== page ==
Readings: Sirach 3: 2-6, 12-14; Psalm 128, Response: Blessed are those who fear the Lord and walk in his ways.; Colossians 3: 12-21
Gospel: Matthew 2: 13-15, 19-23
In his January 2015 speech to the gathering of families in Manila, Pope Francis said:
“I am very fond of dreams in families … You can’t have a family without dreams. When you lose the capacity to dream, then you lose the capacity to love. And this energy to love is lost … Dreaming is very important. Especially dreaming in families. Do not lose this ability to dream!”
In the same speech, Pope Francis reflects on this Sunday’s Gospel which focuses on Joseph, his three dreams through which he carries out God’s mission for him: “Rise, take the child and his mother and flee to Egypt … Rise, take the child and his mother and go to the land of Israel.”
As Joseph and his family were making their way to Israel, he was warned, in another dream, to take a detour, which brought him, Mary and Jesus to Nazareth.
Four dreams defined Joseph’s mission, the aforementioned three came after the first dream, which was to take Mary as his wife. With his yes, the family into which Jesus would be born was complete—the Holy Family whose feast we celebrate today.
There are three elements I invite you to reflect on in today’s Gospel. One, the role of dreams in Joseph’s life and mission. Two, how Joseph’s fulfillment of his mission helped Jesus fulfill his own mission. Three, how the family is the seedbed of dreams and mission.
Our dreams lead us to what God wants us to do. Dreams set our life within a horizon that allows us to live a life of meaning, purpose and mission.
It is a call to rise above the usual and the normal of our day-to-day life toward the sublime and the noble that will give shape to a better future.
Our “yes” sets us on a journey, a journey that at one and the same time brings Jesus into the world and makes us his companions, as Joseph’s “yes” brings Jesus into his Holy Family and accompanies him during the early and dangerous period of his life.
Joseph’s dreams and his “yes” to these dreams allowed Jesus’ mission to take shape. The prophecies about the Savior were to be fulfilled with the help of Joseph.
Jesus was to be of the house and lineage of Joseph’s ancestor David. “Out of Egypt I called my son … He shall be called a Nazorean.” Joseph saying “yes” in his dreams to his mission helped make Jesus’ mission possible, for the prophecies to be fulfilled.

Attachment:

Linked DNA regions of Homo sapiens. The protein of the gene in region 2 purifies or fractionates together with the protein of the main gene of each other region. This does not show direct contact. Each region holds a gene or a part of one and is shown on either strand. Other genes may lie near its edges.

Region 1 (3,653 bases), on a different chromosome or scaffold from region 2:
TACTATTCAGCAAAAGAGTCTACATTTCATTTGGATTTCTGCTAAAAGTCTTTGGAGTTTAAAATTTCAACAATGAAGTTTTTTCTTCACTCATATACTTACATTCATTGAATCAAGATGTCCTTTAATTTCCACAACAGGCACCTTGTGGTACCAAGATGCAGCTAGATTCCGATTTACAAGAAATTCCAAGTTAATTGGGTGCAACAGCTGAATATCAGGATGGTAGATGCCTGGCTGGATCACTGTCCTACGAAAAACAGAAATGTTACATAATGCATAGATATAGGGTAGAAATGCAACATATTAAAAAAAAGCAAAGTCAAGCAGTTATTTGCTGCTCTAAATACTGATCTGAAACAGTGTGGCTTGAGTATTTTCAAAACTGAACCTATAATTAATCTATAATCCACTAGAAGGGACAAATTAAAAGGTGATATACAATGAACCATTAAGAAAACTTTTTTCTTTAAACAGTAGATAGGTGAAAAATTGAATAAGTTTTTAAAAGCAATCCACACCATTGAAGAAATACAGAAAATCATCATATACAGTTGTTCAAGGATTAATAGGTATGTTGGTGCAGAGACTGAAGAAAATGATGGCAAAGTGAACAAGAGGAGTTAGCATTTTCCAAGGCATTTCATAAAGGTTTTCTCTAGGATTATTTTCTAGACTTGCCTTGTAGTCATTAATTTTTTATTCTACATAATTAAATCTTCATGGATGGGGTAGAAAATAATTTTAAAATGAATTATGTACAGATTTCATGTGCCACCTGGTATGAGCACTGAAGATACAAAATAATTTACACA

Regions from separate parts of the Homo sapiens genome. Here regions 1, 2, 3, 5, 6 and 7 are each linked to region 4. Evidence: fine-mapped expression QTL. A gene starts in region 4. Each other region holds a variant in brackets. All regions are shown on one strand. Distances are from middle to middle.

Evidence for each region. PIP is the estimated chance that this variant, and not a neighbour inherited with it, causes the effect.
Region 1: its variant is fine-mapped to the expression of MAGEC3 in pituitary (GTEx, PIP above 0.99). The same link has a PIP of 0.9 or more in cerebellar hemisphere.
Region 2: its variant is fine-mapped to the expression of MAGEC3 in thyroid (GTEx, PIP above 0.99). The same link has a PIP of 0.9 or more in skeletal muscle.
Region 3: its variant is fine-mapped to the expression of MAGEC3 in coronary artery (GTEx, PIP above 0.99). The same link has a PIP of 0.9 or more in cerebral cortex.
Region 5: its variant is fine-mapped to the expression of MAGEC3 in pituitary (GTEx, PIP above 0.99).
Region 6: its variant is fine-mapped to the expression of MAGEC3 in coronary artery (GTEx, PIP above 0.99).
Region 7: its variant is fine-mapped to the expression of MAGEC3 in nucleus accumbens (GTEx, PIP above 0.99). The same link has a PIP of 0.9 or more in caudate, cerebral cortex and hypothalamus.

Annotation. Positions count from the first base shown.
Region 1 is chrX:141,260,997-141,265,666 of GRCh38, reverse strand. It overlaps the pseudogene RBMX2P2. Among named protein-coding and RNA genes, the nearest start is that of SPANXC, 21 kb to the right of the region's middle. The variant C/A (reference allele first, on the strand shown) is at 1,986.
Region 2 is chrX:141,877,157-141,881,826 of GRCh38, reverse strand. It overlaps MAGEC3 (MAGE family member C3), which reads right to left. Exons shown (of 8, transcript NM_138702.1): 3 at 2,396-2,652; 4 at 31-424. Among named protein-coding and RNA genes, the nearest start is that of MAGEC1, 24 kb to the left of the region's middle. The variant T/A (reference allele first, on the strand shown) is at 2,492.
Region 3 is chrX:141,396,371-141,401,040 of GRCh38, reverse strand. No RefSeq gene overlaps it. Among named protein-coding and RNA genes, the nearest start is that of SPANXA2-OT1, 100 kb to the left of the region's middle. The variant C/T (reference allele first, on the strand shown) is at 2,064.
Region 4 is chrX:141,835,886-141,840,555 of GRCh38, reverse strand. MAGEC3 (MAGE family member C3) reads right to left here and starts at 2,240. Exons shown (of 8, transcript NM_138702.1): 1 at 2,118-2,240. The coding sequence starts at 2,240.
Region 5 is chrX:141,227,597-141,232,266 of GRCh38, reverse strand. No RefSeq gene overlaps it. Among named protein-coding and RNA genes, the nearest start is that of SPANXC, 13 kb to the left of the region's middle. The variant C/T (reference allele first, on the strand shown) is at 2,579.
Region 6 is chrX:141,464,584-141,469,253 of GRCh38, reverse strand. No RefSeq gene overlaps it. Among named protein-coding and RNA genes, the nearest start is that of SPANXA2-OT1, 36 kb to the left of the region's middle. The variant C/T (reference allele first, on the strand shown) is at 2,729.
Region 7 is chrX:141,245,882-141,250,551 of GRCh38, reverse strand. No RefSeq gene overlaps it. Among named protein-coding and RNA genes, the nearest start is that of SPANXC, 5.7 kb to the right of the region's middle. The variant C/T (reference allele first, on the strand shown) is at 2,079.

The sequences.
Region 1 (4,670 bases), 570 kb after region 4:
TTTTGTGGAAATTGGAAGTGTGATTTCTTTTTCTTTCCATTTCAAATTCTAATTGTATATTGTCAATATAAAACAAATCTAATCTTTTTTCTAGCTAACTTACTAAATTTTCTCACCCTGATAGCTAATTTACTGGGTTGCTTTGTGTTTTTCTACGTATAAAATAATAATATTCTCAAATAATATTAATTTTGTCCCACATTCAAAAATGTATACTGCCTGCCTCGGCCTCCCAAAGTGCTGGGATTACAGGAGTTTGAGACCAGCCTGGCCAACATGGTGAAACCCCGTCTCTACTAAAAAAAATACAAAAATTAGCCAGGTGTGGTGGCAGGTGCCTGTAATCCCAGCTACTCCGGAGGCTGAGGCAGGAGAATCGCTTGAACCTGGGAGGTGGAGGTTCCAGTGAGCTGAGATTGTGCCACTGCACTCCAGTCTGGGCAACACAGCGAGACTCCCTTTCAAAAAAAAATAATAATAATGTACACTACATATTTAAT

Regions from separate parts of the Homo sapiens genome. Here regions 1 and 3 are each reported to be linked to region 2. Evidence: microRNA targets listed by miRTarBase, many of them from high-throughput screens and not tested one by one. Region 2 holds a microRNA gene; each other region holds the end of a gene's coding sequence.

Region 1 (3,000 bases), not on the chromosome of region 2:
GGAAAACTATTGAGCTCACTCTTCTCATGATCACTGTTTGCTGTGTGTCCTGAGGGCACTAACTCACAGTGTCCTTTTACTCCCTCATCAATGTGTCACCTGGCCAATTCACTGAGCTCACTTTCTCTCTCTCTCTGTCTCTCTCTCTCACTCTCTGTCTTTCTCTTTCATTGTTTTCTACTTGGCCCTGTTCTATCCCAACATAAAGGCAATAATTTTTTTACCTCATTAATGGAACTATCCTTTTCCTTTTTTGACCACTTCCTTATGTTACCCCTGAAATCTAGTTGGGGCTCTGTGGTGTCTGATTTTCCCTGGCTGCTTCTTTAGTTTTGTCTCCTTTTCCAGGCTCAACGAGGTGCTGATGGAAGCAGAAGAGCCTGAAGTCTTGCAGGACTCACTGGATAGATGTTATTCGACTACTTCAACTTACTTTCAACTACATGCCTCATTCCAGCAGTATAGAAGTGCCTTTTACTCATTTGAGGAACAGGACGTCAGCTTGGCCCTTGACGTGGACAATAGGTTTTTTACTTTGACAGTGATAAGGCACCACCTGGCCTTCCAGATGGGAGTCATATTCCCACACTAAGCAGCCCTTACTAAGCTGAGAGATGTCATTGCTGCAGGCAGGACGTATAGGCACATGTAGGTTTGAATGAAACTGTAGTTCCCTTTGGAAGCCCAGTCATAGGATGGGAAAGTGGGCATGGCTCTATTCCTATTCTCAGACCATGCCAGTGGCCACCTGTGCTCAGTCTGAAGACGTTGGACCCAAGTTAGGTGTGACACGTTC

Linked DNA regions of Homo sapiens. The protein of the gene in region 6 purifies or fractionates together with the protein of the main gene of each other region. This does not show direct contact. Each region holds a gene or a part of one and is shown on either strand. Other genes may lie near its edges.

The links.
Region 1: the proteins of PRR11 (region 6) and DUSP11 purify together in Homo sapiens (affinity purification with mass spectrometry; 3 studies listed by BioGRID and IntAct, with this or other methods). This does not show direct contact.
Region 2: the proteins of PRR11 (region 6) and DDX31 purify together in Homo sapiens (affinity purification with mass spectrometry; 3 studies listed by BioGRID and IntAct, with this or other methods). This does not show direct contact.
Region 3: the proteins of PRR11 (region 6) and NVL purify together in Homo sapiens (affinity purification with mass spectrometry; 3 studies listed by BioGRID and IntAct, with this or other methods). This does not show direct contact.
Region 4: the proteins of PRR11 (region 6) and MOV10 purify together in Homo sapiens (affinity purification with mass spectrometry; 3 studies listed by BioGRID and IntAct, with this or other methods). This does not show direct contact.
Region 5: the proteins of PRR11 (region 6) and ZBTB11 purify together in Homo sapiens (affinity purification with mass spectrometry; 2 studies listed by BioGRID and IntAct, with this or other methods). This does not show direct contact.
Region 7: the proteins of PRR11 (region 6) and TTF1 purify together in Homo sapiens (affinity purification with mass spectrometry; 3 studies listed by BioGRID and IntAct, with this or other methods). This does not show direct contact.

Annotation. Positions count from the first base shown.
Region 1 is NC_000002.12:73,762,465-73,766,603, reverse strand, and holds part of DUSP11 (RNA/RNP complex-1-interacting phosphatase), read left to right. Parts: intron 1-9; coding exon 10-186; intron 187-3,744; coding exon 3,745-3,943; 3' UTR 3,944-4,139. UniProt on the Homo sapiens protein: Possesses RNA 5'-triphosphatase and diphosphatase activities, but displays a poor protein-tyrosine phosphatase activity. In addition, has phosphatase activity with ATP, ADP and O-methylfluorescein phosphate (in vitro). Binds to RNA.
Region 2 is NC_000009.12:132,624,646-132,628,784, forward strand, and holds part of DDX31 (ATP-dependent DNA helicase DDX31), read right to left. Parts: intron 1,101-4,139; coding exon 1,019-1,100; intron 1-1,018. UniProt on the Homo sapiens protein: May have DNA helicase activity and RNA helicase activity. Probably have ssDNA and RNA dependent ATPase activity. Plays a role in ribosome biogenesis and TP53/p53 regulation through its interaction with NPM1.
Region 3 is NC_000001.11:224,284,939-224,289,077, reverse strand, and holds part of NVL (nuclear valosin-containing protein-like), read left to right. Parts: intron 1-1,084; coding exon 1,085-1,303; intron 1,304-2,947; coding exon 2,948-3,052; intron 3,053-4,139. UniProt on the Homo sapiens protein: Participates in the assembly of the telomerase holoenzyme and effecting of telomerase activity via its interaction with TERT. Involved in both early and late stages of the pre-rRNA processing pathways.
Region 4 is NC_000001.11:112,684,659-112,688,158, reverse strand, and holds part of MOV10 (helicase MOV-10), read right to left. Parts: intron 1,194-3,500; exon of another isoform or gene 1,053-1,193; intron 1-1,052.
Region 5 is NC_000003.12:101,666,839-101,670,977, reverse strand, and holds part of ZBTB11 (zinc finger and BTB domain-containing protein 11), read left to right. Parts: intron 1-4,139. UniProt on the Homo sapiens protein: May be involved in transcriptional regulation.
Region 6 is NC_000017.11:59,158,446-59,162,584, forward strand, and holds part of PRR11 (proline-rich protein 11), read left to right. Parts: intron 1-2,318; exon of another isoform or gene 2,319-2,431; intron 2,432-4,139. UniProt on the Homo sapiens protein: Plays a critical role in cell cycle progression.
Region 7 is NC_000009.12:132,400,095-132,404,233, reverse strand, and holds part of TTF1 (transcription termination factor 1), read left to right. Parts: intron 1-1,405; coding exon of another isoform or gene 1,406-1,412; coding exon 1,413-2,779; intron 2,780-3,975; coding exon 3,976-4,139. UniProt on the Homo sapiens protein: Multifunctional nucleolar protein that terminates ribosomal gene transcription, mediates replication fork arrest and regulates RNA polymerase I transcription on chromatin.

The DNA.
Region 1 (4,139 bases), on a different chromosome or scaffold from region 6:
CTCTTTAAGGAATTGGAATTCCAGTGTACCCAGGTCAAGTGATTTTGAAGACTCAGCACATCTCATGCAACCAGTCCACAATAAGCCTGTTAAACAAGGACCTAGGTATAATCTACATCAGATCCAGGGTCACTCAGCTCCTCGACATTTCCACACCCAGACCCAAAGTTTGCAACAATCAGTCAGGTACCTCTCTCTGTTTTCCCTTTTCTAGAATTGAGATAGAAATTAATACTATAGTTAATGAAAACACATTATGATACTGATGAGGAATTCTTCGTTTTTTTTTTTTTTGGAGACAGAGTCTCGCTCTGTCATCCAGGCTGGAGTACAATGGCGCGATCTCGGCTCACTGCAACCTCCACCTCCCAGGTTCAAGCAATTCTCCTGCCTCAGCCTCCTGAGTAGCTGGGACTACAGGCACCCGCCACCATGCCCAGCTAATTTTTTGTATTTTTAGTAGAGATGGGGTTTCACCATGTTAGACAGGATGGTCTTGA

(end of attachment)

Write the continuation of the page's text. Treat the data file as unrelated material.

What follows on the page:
Justice, peace, joy, love
We, too, can help continue and fulfill Jesus’ mission to establish his Father’s Kingdom in the world. It is our mission lived out within the horizon of our dreams and in the realities of our life and situation, the mission to establish his Kingdom of Justice and Peace, of Joy and Love.
Joseph’s “yes” completed the Holy Family and it is this family that nurtured Jesus’ own dreams. As Pope Francis put it: “You can’t have a family without dreams. When you lose the capacity to dream, then you lose the capacity to love.”
Joseph’s dreams and Mary’s dreams made possible the formation of the Holy Family with their “yes” to God’s dream and mission for them to be father and mother of the Savior.
It was their love for their Son, Jesus, that made it possible for Jesus to dream and discover his own mission, discover his authentic self and his life mission.
So it is in our families. Our families must be communities of love that will nurture each member’s dreams and lead them to their mission—discover the authentic self and God’s mission. This is what the Feast of the Holy Family reminds us and assures us of.
Families are to love its members into excellence, the best of who each one can be. When everything is said and done, the best of who we can be is to be the most loving person we can be. Excellence is becoming a loving person and loving others into excellence.
Their love for their Son, Jesus, made him love with a great love that earned for us the gift of the Cross and Resurrection.
It is a gift that inspires us to be loving persons because of how much Jesus loved us, “[he] loved me and gave himself up for me.” (Galatians 2: 20)
Fr. Horacio dela Costa, S.J. said in one of his Christmas homilies: “We were promised a savior, but we never dreamed God Himself would come and save us. We know that He loved us, but we never dared to think that He loved us so much as to become one of us.”
This is the dream, this is the love our families can be blessed with. By nurturing dreams and love in our families, God will come and be one of us in our families, thus making our families holy like Jesus, Mary and Joseph’s family.
This is what today’s feast reminds us of. This is the grace that the feast promises.